Derek Weida
CrossFit | Oakdale, MN
Hi, I’m Derek Weida. I’m a 29 year old wounded veteran, nay, amputee-extraordinaire, living in St. Paul, Minnesota.I served as a Paratrooper in the United States ARMY’s prestige 82nd Airborne Division. On June 23, 2007, I was shot side-to-side through the right knee during a nighttime house raid in the Shaab Ur district of Baghdad. I fought hard through 18 months of surgeries and physical therapy to rehab my knee so I could return to my unit. Sometimes things are just out of our control and I was medically retired from the ARMY in June 2009. I spent 2008-2010 angry, depressed, drunk, and suicidal. All of my dreams and aspirations revolved around being a soldier and I felt like since that part of my life was over, my life was over in general. In December 2011 I had my leg amputated, something I had fought to have done since 2007. Once I was freed from the shackles of my busted up leg I began to thrive. My passion for life returned. And, well, I am now as you see me today. Of course there is much more to this story but how do I sum up six years of turmoil? And let’s be honest, you’re reading this, but you’re probably also already wondering what today’s viral cat video is. Cheers.
After I had my leg amputated I moved to Denver to be near one of my best friends and old ARMY brother. I lived there for about a year and I was just… happy. I told my friends and family not to expect anything great from me because I was going to take a bit of a hiatus. I drank, I ate, I laughed, I had fun. I wasn’t in pain anymore, wasn’t depressed or angry. But when I moved back home to Minnesota I knew that it was time for me to refocus and figure out what my purpose was. I met regularly with my psychologist at the VA and my “Aha” moment happened there. I had been a college student, and college has a way of making a soldier feel somehow deficient. “Love everyone, everyone is good, all we need is love,” seemed to be a popular message. But in my meetings with my psychologist I remembered who I was. I was a soldier. I understood that sometimes people just needed a good killing. I walked away from those meeting with the feeling that I don’t have to apologize for my patriotism. That soldiering is just woven into my DNA. But now I’m a soldier with no ARMY, no battlefield. So what’s left? What’s left is my passion for pushing myself physically and mentally, and above all, service. My service to others was the piece that had been missing. So I began making steps and putting myself in a position where I could be of benefit to others in a way that made sense for me and who I am.
I’d like to say that my motivation and inspiration comes from some outside source, but it’s just not true. My inspiration comes from a deep desire to become the best possible version of myself. It’s how I answer the question, “What is the good life?” Doing what we know we need to do in order to be the best versions of ourselves, whatever that may be. My passion is fitness so I fitness the fuck out of shit. If you’re passion is writing, fuck those words up! If you math, math hard! If I crawl into bed at night and I know I didn’t live up to my full potential, I lose a little sleep. So, what inspires me is to be my best, to do my best. I understand that it all sounds very selfish. Maybe it is. But I would argue that a damaged spirit is of no use or service to others. Take care of yourself so that you can take care of others.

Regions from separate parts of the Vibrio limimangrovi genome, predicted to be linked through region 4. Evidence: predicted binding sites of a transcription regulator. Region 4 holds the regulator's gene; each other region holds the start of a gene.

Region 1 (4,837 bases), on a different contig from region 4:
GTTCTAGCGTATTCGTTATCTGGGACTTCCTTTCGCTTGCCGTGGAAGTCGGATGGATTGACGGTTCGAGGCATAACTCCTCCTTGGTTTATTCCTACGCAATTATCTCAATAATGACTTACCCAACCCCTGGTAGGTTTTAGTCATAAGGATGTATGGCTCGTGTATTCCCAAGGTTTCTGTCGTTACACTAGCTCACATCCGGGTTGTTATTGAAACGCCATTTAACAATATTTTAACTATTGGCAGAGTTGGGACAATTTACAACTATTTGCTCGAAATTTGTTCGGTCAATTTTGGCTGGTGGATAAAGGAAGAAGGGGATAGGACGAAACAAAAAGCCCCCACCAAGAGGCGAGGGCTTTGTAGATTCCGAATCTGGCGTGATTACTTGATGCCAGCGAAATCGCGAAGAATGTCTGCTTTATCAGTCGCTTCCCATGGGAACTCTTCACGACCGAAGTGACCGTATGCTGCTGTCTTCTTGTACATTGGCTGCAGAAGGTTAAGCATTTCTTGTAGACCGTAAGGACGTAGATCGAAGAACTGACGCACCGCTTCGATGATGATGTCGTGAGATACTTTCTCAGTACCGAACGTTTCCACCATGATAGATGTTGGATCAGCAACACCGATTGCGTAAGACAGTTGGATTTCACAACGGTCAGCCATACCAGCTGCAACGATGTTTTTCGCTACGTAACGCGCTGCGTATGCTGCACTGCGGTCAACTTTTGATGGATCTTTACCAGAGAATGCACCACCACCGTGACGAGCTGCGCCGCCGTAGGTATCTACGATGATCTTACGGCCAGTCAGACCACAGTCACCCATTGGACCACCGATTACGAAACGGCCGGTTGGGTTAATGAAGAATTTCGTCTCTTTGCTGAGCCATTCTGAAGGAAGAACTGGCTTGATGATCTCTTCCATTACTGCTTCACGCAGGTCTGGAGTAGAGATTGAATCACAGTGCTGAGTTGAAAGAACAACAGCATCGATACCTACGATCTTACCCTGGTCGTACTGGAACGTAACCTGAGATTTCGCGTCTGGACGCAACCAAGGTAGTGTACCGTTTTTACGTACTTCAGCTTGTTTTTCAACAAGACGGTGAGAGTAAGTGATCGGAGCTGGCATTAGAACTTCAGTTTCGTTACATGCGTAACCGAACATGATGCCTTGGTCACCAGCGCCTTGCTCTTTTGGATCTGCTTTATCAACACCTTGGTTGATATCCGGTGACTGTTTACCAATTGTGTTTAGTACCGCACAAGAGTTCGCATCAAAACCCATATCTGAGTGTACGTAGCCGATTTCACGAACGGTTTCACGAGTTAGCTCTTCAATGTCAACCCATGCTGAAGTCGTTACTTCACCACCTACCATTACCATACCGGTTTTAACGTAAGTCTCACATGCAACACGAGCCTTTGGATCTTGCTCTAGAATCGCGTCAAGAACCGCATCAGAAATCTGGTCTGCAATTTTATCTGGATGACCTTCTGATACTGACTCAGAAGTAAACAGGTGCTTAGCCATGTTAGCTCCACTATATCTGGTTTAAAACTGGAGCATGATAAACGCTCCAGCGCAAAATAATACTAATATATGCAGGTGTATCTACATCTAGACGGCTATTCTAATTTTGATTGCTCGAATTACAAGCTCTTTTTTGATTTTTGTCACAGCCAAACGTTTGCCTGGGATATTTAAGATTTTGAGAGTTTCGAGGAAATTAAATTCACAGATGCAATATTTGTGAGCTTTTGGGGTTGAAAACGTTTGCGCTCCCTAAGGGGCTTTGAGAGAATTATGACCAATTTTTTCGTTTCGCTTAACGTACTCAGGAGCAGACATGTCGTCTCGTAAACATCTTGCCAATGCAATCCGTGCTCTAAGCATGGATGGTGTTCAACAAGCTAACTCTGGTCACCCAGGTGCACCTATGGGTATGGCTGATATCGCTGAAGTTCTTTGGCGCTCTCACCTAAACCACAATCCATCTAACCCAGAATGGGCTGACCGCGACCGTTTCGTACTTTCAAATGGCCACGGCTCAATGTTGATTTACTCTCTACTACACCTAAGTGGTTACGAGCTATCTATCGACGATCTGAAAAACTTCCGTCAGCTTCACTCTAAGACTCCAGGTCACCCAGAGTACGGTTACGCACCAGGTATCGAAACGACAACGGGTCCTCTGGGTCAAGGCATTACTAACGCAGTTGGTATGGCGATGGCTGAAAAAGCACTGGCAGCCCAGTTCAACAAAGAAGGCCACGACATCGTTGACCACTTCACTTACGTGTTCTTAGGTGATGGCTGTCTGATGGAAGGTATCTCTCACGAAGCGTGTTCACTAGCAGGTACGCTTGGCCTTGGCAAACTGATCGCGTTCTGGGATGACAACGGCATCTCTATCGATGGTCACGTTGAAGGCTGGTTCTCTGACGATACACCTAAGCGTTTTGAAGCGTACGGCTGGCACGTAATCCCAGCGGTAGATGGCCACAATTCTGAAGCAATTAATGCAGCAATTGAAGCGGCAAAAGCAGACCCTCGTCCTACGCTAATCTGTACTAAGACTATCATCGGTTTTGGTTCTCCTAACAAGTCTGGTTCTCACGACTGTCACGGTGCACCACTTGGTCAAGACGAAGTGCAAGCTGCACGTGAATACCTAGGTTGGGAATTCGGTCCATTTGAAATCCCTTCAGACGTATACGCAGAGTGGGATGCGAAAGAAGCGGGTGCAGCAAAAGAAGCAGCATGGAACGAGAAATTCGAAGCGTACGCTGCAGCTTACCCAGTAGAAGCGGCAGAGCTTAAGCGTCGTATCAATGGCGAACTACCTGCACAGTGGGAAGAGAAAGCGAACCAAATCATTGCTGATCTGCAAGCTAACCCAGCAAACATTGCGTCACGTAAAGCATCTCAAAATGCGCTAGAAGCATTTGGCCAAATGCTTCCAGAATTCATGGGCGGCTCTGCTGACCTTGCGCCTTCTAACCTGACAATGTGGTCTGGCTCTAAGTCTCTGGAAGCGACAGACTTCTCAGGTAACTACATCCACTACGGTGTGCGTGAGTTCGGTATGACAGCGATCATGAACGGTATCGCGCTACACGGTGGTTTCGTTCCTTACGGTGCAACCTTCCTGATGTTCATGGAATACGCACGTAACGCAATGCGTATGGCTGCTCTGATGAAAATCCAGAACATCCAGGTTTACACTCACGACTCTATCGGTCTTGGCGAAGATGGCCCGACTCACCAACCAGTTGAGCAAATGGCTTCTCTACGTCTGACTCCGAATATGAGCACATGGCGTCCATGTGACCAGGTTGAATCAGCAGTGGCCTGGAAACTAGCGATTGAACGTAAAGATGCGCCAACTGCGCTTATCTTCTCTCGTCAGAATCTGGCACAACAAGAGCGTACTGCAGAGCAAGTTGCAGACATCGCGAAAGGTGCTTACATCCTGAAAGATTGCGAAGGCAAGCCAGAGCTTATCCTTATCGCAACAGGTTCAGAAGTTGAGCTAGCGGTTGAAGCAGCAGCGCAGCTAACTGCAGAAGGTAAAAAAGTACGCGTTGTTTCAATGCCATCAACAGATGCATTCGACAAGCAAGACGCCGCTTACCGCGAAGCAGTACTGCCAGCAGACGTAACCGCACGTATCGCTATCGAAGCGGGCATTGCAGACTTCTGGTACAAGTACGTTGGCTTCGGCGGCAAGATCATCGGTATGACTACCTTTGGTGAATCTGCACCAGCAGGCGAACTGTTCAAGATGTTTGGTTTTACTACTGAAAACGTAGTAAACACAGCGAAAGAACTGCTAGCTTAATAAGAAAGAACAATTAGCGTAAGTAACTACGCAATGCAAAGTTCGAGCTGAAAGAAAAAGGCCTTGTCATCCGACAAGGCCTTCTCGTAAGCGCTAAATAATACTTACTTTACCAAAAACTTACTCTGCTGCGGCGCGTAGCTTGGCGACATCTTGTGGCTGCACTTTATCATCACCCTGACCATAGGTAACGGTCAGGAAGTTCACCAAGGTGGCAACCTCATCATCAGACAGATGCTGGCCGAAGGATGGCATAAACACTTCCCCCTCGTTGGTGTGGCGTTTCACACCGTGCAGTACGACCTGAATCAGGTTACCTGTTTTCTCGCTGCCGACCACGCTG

Settling is something we learn not to do through experience. We’ve all had those moments in life when, at the end of a task, we know we performed like shit. That’s a horrible feeling! But it’s from these experiences that we learn we never want to feel that way so over time we stop settling, we stop making excuses, stop our bitching, and just get shit done. Fuck settling. Who wakes up in the morning and says, “I want to be half as good as I can be today?” Don’t forget what your purpose is. Stay focused, stay vigilant, and fuck you some life up!
My biggest achievement? I founded and operate a nonprofit for veterans called The Next Objective. Through the organization we give grants to veterans for gym memberships, training, and event sponsoring. Fitness, accomplishing short-term goals, and reconnecting with my military/veteran communities were what pulled my out of my dark years and so we try to recreate my success for others. Every time I’m able to meet and empower a new veteran, that’s my biggest accomplishment
I’ve put myself out there as a leader. Not just to the military/veteran community but to the world at large. I speak to the importance of not letting the bullshit life throws at us stop of from doing what we want to do or becoming who we want to be. But, I’m still human. Sometimes I feel the weight of my past, the weight of depression, self-doubt, fear. What keeps me going is that people look to me now as an example. If I quit, if I give up, I’m sending the wrong message to thousands of people. So, when I feel weak, I consider this. I help others and they help me. It’s a mutually beneficial relationship that will guarantee success for all of us.
I don’t have an “end goal” because there is no end. The end is when you’re dead. For now, however, one of my biggest goals is to keep chipping away at what I’m doing and someday open my own gym. I like my freedom and I fought for it, so I deserve to enjoy it. I have my own visions and dreams so simply being an employee at a gym would no be very fulfilling to me. I’d also like to be competitive in the CrossFit world against able-bodied people. It’ll take time and a lot of hard work but that’s what we love. Fuck Easy Street.
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